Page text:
The United States Supreme Court will soon be considering a case litigated on behalf of the NRA and several other plaintiffs, Jackson v. San Francisco. This case challenges San Francisco’s ordinance requiring gun owners to lock or disable handguns in their own homes at all times unless it is being carried on his or her person. The Jackson case was one of many coordinated civil rights cases filed in the wake of the Heller decision in 2008. The Jackson case is being litigated by NRA’s west coast counsel at Michel and Associates, P.C. and esteemed Supreme Court litigator Paul Clement. CRPA submitted amicus briefs in the case.
In March of 2014, a three-judge panel of the Ninth Circuit Court of Appeals upheld the overreaching ordinance, and the court declined to rehear the case by an eleven judge “en banc” panel. As the NRA’s petition for Supreme Court review explains, the Ninth Circuit’s decision directly contradicts the Court’s landmark decision in District of Columbia v. Heller.
In January of this year, twenty-five state attorneys general joined Nebraska Attorney General Jon Bruning and filed a brief supporting the NRA’s request. In their brief, the 26 state attorneys general noted that they “have a profound interest in protecting the fundamental constitutional rights of their citizens” and, unless San Francisco’s law is invalidated, responsible citizens will be unable to keep “operable firearms in defense of hearth and home.”
The CRPA thanks Attorney General Bruning and his staff for their leadership on this brief, and the attorneys general of Alabama, Alaska, Arizona, Arkansas, Florida, Georgia, Idaho, Indiana, Kansas, Kentucky, Louisiana, Michigan, Minnesota, Missouri, Montana, Nevada, North Dakota, Oklahoma, South Carolina, South Dakota, Texas, Utah, West Virginia, Wisconsin and Wyoming for their support.
Earlier this month, San Francisco’s attorneys filed its opposition to the plaintiffs’ petition for Supreme Court review. Plaintiffs’ reply brief will be filed soon. That brief, and all other filings in the case can be viewed here.
The Jackson decision highlights the problems with the analytical framework for considering Second Amendment challenges as fashioned by the Ninth Circuit in the United States v. Chovan case.That subjective “intermediate scrutiny” framework allows political and personal bias to creep into the judicial review process, and effectively creates a toothless and overly deferential review of government infringements on Second Amendment rights. Under this type of watered-down judicial “standard of review,” judges who are so inclined can find that virtually all restrictions on the right to keep and bear arms are constitutional simply by accepting post hoc government justifications uncritically, or by characterizing an infringement as “insubstantial.”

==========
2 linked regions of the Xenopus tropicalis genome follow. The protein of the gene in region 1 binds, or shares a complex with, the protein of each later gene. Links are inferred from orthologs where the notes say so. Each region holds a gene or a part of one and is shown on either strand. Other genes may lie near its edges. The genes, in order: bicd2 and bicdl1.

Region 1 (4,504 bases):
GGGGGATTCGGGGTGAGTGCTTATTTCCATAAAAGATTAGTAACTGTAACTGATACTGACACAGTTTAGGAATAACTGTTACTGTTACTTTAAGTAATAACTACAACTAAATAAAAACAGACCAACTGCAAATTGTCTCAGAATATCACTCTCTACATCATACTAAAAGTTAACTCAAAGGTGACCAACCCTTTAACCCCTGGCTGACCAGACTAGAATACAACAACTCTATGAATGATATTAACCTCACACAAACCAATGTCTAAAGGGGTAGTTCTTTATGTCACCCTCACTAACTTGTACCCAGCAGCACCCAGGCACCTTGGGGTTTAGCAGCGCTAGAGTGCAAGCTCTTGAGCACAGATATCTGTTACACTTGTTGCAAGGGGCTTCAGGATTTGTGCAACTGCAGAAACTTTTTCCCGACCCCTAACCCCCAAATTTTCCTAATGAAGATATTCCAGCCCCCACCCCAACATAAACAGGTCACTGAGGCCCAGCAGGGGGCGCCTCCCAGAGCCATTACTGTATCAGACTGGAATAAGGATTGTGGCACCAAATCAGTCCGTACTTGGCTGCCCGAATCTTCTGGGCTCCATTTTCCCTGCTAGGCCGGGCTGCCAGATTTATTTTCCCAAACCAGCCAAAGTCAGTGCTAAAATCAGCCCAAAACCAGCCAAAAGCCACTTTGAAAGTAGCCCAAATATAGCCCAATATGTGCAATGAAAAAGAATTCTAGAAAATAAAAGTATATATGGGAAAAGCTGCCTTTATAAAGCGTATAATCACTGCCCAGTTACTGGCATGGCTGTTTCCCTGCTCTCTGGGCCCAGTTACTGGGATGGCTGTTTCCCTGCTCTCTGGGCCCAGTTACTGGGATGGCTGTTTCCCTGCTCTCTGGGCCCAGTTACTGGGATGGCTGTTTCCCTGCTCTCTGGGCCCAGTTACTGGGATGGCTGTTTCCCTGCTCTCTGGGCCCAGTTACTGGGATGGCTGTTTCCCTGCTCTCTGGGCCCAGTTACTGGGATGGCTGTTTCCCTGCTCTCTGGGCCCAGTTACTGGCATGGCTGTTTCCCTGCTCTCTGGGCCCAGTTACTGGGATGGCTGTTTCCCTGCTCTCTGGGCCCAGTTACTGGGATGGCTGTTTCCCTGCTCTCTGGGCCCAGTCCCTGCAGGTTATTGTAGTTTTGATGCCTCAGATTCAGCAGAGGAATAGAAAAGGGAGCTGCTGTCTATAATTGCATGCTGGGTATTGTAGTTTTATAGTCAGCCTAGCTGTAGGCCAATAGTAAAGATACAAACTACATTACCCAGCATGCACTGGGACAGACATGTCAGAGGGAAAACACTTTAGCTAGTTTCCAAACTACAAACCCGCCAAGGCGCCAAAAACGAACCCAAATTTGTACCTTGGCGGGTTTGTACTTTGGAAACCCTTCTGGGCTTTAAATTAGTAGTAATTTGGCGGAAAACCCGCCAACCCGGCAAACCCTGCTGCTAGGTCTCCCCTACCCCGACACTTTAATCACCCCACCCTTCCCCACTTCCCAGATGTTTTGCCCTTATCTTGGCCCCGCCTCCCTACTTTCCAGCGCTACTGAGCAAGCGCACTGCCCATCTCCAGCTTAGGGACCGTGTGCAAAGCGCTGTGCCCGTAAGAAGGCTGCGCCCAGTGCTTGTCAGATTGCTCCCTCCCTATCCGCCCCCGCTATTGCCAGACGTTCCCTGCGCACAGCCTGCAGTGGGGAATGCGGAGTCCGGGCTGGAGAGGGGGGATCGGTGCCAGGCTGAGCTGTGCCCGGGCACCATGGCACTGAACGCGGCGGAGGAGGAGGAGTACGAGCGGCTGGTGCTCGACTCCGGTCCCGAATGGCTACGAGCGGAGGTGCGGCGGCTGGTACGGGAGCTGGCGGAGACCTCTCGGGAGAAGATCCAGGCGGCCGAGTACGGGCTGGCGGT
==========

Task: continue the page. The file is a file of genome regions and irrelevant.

Should the high court accept the case, the plaintiffs will seek a standard of judicial review in Second Amendment cases that is consistent with the instructions and admonishments provided by the Supreme Court in the Heller case.
A decision on whether the Supreme Court will directly reverse the 9th Circuit’s decision or accept the case for further briefing and oral argument is expected by the end of June.
Please help us fight for your right to choose to own a gun for sport, or to defend yourself and your family. CRPA [link to website] and NRA work together in California to fight for you in Sacramento, in cities and counties across the state, in regulatory agencies, and in the courts. Even with the generous rates that our team of civil rights attorneys, legislative advocates, experts and consultants grant us, these ongoing efforts are still expensive. You can support our pro-Second Amendment efforts in California by donating to the California Rifle & Pistol Association Foundation (CRPAF). CRPAF is a 501(c)(3), so contributions to CRPAF are tax-deductible. Or donate to NRA Legal Action Project. All donations will be spent to specifically benefit California gun owners.
Second Amendment supporters should be careful about supporting litigation or other efforts promised by other individuals and groups that lack the experience, resources, skill, or legal talent to be successful. The NRA and CRPA national team of highly regarded civil rights attorneys, legislative advocates, and scholars has the experience, resources, skill and expertise needed to maximize the potential for victory in California’s often hostile political environments.
For a summary of some of the many actions the NRA and CRPA has taken on behalf of California gun owners, including the tremendous recent victory in the Peruta case, click here.